Republican Scott Brown of Massachusetts made a point of calling Ted Kennedy's old U.S. Senate seat the "people's seat," and he won it in large part by casting himself as the opposite of that glamorous and privileged dynasty.
Brown won in a special election in 2010. Now, Democrat Elizabeth Warren, a Harvard Law professor and Wall Street watchdog, is raising Democrats' hopes they can win the seat back. Just months after announcing her first-ever candidacy, polls show Warren pulling out ahead of Brown.
Iraqi Prime Minister Nouri al-Maliki called on Kurdish athorities to turn over Vice President Tariq al-Hashemi, who sought refuge in the semi-autonomous region of Kurdistan in northern Iraq after a warrant was issued for his arrest.
While North Korean mourners trudged through snow in Pyongyang to pay last respects to their "Dear Leader," defectors from the North now in South Korea are celebrating the sudden death of Kim Jong Il, who died from a heart attack this past weekend.
And as the outside world tries to figure out how much control his son and heir apparent, Kim Jong Un, has over the nuclear-armed state, the defectors are focusing on trying to kickstart a revolution in North Korea.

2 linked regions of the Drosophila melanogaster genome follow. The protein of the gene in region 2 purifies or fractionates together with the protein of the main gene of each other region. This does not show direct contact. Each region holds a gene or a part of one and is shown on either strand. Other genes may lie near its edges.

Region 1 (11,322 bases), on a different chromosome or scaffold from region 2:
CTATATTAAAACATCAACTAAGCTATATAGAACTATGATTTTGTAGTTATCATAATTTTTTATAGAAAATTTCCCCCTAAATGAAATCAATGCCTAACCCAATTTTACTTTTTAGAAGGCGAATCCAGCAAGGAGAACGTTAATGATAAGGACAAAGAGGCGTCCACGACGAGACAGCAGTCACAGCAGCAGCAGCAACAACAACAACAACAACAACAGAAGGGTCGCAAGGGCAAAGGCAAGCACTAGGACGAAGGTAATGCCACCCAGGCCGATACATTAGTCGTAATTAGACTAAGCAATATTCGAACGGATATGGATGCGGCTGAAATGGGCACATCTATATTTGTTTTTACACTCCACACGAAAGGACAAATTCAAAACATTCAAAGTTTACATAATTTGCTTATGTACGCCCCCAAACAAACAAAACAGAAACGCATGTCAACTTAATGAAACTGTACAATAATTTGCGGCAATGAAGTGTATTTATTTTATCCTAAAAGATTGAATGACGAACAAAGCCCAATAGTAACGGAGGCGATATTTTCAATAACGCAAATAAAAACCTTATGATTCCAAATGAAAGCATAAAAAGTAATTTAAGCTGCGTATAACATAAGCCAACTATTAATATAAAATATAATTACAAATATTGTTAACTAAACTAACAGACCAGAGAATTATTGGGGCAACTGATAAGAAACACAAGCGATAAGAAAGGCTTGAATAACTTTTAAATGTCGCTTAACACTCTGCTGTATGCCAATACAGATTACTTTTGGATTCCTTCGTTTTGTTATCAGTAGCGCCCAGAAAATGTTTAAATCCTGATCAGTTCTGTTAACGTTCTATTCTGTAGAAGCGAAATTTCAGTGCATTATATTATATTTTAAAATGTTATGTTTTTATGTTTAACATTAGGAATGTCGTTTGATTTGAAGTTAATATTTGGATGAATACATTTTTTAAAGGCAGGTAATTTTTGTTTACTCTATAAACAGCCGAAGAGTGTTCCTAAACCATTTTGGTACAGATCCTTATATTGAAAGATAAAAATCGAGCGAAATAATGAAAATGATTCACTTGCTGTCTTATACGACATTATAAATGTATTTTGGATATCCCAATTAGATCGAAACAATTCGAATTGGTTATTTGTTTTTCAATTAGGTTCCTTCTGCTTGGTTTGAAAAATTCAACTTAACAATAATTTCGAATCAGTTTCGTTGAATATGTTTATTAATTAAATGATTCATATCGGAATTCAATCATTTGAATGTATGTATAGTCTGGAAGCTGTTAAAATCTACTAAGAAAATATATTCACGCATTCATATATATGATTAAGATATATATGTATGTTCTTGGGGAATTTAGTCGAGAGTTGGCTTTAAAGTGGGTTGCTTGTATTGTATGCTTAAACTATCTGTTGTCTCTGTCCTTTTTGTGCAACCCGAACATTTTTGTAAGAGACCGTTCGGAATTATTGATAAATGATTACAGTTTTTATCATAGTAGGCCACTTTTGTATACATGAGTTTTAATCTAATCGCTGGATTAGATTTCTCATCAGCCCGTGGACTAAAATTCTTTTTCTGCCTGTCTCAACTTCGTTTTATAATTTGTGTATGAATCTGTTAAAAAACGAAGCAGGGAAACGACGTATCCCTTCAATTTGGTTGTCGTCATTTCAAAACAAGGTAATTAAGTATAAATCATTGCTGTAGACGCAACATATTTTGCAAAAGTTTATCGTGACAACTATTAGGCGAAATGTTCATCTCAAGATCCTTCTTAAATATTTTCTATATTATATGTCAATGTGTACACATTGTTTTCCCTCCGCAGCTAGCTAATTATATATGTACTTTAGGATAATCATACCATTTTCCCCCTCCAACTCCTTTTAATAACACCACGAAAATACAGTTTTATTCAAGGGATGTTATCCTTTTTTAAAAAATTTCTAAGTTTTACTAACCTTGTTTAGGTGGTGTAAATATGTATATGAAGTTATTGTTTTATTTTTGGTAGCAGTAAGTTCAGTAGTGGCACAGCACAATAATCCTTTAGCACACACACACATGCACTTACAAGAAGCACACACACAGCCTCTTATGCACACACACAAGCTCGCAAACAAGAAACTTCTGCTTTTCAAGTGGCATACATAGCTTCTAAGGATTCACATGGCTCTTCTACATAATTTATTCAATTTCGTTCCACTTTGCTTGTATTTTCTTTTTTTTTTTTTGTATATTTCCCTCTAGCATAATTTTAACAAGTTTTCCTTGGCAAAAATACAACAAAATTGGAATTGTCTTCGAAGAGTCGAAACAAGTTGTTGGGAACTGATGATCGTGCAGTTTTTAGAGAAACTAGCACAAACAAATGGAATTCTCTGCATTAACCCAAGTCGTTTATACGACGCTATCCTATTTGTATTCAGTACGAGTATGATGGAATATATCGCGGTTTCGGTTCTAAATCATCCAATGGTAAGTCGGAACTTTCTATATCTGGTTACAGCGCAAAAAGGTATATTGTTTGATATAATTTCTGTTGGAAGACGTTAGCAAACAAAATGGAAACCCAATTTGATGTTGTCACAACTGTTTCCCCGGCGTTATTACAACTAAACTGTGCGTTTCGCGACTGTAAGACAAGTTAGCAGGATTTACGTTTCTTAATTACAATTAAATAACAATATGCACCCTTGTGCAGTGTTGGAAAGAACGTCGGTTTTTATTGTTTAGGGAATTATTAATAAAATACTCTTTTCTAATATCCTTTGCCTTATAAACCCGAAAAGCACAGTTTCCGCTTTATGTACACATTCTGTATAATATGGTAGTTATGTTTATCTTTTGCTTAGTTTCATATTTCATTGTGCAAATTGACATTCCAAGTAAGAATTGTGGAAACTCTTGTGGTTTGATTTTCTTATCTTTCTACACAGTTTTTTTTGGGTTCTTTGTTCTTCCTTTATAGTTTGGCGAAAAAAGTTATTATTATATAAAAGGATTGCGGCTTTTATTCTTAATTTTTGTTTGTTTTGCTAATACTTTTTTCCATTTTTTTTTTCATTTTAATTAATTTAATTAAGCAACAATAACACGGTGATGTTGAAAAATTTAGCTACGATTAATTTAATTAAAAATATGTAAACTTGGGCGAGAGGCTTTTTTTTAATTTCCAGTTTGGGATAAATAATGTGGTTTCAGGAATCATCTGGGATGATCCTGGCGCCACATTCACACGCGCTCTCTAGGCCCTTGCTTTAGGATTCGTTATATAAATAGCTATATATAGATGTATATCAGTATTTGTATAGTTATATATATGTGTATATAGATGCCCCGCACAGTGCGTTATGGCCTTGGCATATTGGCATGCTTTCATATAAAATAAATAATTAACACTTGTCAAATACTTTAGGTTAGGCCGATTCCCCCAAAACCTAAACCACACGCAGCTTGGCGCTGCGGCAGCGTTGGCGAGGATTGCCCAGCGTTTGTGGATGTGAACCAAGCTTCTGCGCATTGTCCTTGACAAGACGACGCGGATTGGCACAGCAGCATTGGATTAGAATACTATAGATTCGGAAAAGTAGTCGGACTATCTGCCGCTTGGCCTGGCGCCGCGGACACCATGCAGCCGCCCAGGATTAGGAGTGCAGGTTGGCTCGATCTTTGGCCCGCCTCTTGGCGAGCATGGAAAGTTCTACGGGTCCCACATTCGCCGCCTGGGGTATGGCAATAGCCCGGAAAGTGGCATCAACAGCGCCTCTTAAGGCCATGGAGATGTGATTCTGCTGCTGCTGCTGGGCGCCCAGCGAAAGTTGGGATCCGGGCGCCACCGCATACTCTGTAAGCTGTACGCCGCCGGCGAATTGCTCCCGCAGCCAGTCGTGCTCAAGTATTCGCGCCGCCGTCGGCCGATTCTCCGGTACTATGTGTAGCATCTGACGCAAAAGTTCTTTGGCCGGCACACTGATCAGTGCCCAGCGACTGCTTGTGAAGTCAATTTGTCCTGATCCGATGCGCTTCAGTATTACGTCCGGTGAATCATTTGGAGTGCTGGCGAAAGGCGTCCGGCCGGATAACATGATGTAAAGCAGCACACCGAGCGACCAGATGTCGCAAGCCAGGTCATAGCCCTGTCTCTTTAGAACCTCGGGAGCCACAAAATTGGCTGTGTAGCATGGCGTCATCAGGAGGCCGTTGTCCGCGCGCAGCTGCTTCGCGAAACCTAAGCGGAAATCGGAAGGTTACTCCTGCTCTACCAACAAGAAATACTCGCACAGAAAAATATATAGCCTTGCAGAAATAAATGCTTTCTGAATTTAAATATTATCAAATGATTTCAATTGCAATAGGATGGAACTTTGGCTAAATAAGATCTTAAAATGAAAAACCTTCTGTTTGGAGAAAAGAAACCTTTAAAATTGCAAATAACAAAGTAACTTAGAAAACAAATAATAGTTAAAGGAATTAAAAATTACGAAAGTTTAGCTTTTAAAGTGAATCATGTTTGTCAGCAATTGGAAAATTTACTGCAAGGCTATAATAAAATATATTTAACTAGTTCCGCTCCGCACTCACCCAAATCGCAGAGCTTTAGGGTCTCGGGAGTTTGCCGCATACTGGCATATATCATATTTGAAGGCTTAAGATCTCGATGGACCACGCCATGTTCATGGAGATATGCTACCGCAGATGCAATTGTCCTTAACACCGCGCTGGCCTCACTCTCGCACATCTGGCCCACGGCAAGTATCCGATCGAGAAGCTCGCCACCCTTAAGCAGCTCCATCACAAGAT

The death of Florida A&M drum major Robert Champion, Jr. continues to reverberate at schools nationwide. His death exposed a hazing culture unfamiliar to many, but band directors and school administrators have been dealing with the problem for many years.
Many job seekers assume they won't make much progress in their search over the holidays. Not so, says Lauren Weber of The Wall Street Journal. Weber explains why job hunters may want to consider keeping their search alive through the holiday season.
House members on Tuesday rejected a Senate plan for extending the payroll tax cut. To attract House conservatives, the Senate had included a controversial provision forcing President Barack Obama to decide on the fate of a planned oil pipeline within 60 days.
Violence in Syria between the government and the opposition continues to mount and expectations for a peaceful resolution are low. Turkey was once closely allied with the Syrian president, but now calls for him to step down. Ibrahim Kalin, chief advisor to Turkey's prime minister, explains his country's position on Syria and its role in the Middle East.